book : 'Konyak Nagas' by Christoph von Furer-Haimendorf, (1969)
|caption:||Chapter Three. Phases of Life|
|caption:||marriage alliances of chiefs; song reflecting attitude to premarital sex|
|text:||Though in Thendu villages there was probably less promiscuity among the unmarried than in Wakching, and many marriages of chiefs' daughters were contracted as political alliances and arranged by the parents, girls were not expected to remain virgins until they were married. A song, which I recorded in Niaunu in 1962, reflects the attitude of young people to premarital love affairs. It is an alternating chant, sung by boys and girls on the occasion of the nocturnal visits paid by a group of boys to a house where their girlfriends had collected. In an abbreviated form it runs as follows:|
Boys; We have come to your house to sing, |
Tell us frankly whether you want us as your lovers;
Do not tease us, by saying one thing,
And doing another.
Girls: Alas, we can only love you for a few months, |
For we are betrothed to our cousins (literally "mother's brother's sons")
And it would be wicked to break the engagement.
Boys: We do not want io be your lovers |
For a short time only;
We want io have you for all time
As our wives.
Girls: We cannot be your wives, |
Our parents would be cross with us
If we did so.
Boys: We have offered to become your husbands, |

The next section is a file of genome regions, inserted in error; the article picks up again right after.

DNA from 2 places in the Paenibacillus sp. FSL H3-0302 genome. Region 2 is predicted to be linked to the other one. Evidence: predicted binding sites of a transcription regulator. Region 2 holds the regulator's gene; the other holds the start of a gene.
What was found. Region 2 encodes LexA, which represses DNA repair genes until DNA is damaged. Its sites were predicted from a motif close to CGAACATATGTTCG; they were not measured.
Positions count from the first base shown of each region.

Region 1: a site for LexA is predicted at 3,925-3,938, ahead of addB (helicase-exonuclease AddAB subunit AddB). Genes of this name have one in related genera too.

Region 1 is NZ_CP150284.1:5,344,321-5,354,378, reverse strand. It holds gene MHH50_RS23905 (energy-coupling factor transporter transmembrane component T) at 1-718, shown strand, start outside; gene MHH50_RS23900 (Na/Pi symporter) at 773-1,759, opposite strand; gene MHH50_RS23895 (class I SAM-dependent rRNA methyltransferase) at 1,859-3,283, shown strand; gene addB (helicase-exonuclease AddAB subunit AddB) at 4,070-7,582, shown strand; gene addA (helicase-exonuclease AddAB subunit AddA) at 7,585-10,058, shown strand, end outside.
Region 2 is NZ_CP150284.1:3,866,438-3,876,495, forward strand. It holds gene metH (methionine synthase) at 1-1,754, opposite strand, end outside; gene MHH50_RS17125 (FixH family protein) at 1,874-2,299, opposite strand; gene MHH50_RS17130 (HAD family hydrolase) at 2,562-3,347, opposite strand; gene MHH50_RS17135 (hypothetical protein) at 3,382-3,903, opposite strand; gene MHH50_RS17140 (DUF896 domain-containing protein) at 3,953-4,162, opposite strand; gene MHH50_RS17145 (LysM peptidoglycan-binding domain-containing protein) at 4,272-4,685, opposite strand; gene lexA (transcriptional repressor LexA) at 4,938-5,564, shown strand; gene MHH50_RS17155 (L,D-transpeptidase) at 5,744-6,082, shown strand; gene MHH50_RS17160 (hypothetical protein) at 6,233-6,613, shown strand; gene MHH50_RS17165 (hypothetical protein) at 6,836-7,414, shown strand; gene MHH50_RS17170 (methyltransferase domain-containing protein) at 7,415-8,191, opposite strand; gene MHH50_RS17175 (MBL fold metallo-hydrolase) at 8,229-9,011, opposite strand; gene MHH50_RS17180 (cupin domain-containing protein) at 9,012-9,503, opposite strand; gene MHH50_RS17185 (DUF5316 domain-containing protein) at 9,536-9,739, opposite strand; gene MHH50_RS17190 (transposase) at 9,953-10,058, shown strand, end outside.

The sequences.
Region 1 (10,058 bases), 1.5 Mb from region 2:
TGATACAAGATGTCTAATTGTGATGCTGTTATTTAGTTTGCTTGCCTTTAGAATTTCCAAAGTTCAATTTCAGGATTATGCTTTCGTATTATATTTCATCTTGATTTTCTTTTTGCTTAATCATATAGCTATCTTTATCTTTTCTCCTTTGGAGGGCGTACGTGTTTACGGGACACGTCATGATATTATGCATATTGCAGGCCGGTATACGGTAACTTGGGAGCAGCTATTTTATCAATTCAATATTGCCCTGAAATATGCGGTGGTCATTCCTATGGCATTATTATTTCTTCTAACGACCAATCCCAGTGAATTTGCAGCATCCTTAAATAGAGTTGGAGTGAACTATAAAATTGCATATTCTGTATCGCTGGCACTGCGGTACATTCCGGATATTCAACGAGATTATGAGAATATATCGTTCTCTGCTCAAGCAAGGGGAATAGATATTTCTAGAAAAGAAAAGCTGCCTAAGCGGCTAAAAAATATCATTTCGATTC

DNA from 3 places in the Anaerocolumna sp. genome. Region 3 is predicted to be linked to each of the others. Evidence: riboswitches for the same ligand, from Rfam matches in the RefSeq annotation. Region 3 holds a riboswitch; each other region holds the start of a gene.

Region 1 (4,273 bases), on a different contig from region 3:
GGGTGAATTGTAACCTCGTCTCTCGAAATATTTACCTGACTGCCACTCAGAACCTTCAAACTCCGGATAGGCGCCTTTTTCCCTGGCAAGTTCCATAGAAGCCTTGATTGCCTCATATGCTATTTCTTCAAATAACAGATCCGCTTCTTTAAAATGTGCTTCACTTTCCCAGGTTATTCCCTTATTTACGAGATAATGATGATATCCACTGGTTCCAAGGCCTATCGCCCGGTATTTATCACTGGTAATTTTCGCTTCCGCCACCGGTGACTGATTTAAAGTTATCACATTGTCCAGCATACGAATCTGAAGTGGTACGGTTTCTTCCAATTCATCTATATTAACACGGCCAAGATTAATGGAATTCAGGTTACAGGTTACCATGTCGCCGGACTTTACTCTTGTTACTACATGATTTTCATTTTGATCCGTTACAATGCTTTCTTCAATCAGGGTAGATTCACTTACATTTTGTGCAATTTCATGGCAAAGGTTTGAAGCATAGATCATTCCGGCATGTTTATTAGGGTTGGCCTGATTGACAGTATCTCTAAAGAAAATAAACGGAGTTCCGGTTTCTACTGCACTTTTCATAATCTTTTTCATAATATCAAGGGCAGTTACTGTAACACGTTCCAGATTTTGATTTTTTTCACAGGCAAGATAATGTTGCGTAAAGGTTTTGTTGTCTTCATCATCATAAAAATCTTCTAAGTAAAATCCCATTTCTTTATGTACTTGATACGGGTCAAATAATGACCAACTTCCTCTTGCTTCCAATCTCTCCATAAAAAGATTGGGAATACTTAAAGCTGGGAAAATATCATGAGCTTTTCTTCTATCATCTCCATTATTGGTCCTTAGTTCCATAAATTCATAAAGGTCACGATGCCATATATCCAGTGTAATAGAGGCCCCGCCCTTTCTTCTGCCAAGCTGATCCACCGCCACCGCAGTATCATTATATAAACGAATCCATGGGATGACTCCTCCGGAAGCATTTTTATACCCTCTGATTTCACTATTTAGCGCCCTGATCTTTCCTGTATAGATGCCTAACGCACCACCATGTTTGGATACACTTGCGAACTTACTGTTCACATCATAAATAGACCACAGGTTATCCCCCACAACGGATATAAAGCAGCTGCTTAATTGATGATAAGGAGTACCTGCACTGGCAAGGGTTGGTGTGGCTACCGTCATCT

But you want only temporary lovers;
So we shall go to other girls' houses.
Girls: Well, go ahead and make love to them. |
If you can get other girls,
We too can get other lovers.
Boys: At first you talked very sweetly, |
But now you have turned us down
And we feel very bitter.
We will not waste our time with you,
But go in search of other girls.
Girls: We did not know that you wanted to marry us, |
We thought you only wanted to love us.
You never told us what was in your mind.
We were quite willing to make love to you
For a few months, but we cannot be your wives.
For we are already betrothed to our cousins
And they would feel bad if we broke the engagement.
Our mother's brother would beat us,
And we are afraid of him.
Boys: Be it so. We love you all too much, |
And if you do not want to marry us,
Let us be your lovers for some time.
|text:||This song shows clearly that love affairs not leading to marriage were normal experiences in a girl's life, even though she might have been betrothed to a cross-cousin. The song highlights a girl's willingness to enjoy such premarital adventures without committing herself to a more permanent union, and suggests that young men were keener on marriage than were the girls.|